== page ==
Jessica Clague DeHart is a molecular epidemiologist and assistant professor of community and global health. Clague DeHart graduated from the University of Southern California with a bachelor’s degree in health promotion and disease prevention. She completed a master of public health in chronic disease epidemiology from Yale University and a PhD in molecular cancer epidemiology from the University of Texas Health Science Center at Houston, School of Public Health and MD Anderson Cancer Center. As an R25 NCI cancer prevention doctoral fellow at MD Anderson, she focused her research on molecular epidemiology of tobacco-related cancers. Clague DeHart’s postdoctoral work was conducted at City of Hope in the division of clinical cancer genetics and focused on the genetics of breast and ovarian cancer in Hispanic women. As an assistant professor at City of Hope, she developed a research program that uses data from large observational studies to design biologically-based wellness intervention trials.
At CGU, Clague DeHart currently oversees a research team focused on cancer and healthy aging. She is currently the principal investigator on several grant-funded studies as well as community-based intervention trials that investigate the individual and combined impact of lifestyle factors (exercise, nutrition, sleep, stress) on cancer prevention, progression, and symptom management, as well as aging. Clague DeHart believes, “even the most effective intervention is meaningless if no one will do it.” Therefore, a major focus of her research is to develop interventions that are not only biologically effective in preventing disease but also feasible for the average person to maintain. Her team’s interventions focus on whole person health (physical and psychosocial), incorporate family and informal caregivers, utilize innovative technology, and are designed to not only help people survive but thrive.
Clague DeHart serves on the steering committee of the California Teachers Study—a large cohort of 133,000 female teachers and administrators in California established in 1995 with ongoing follow-up on multiple risk factors and health outcomes. Her research within the cohort focuses on examining the biological mechanisms (e.g., telomeres and inflammation) underlying associations between modifiable risk factors, cancer, and healthy aging.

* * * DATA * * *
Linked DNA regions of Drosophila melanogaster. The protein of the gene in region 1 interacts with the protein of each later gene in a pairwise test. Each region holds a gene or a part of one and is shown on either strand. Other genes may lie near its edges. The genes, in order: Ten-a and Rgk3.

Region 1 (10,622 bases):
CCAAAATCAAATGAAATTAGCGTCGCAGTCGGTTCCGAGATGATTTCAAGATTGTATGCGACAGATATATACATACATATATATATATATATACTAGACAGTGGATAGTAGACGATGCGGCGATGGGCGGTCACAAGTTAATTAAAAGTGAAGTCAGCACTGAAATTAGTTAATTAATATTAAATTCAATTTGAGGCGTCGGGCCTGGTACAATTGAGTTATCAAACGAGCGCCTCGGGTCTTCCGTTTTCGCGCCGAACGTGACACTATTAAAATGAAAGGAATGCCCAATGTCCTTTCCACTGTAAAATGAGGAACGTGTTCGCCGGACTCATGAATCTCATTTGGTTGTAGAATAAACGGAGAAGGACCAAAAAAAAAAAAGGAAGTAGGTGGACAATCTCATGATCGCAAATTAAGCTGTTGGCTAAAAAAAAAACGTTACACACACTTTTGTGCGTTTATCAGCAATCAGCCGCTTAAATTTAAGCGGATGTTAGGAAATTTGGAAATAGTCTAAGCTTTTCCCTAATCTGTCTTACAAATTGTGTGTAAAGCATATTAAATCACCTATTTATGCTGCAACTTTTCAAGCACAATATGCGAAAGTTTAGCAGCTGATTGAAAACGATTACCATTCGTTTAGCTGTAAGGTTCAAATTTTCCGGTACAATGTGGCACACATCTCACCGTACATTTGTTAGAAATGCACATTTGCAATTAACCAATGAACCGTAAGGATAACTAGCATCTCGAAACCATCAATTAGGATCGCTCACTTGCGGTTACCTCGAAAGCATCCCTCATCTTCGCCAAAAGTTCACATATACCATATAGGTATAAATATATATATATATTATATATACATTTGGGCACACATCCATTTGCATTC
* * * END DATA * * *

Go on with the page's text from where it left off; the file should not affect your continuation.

Clague DeHart works with many cancer foundations. She serves on the scientific advisory board of the Dr. Susan Love Research Foundation, where she advises the Love Research Army and conducts research within in the Health of Women (HOW) study and Metastatic Breast Cancer Collateral Damage (MBCCD) project. Clague DeHart also serves as faculty for the National Breast Cancer Coalition Project LEAD Institute—an intensive science course designed to train breast cancer advocates.
Co-authored with Timothy J. Williamson, et al. “Metastatic Breast Cancer Collateral Damage Project (MBCCD): Scale development and preliminary results of the Survey of Health, Impact, Needs, and Experiences (SHINE).” Breast Cancer Research 171, no. 1 (2018): 75-84. PMID: 29767345
Co-authored with Huiyan Ma, et al. “Recreational physical activity and risk of triple negative breast cancer in the California Teachers Study.” Breast Cancer Research 18, no. 1 (2016): 62. PMCID: PMC4912767
Co-authored with Peggy Reynolds, et al. “Recent Menopausal Estrogen-Only Therapy Decreases Lung Cancer Mortality in Women Enrolled in the California Teachers Study.” PLoS ONE 9, no. 7 (2014): e103735.
Co-authored with Jeffrey N. Weitzel, et al. “Prevalence and Type of BRCA Mutations in Hispanics undergoing Genetic Cancer Risk Assessment in the Southwestern United States.” J Clin Oncol 31, no. 2 (2013): 210-216.
Co-authored with Leslie Bernstein. “Physical Activity and Cancer (Review).” Curr Oncol Rep 14, no. 6 (2012): 550-558.
Co-authored with Peggy Reynolds, et al. “Menopausal Hormone Therapy Does not Influence Lung Cancer Risk: Results from the California Teachers Study.” Cancer Epidemiol Biomarkers Prev 20, no. 3 (2011): 560-564. PMCID: PMC3065239 *Selected as a Member of the Faculty of 1000 (F1000).
Co-authored with Greg Wilhoite, et al. “RAD51C germline mutations in breast and ovarian cancer cases from high-risk families.” PLoS ONE 6, no. 9 (2011): e25632.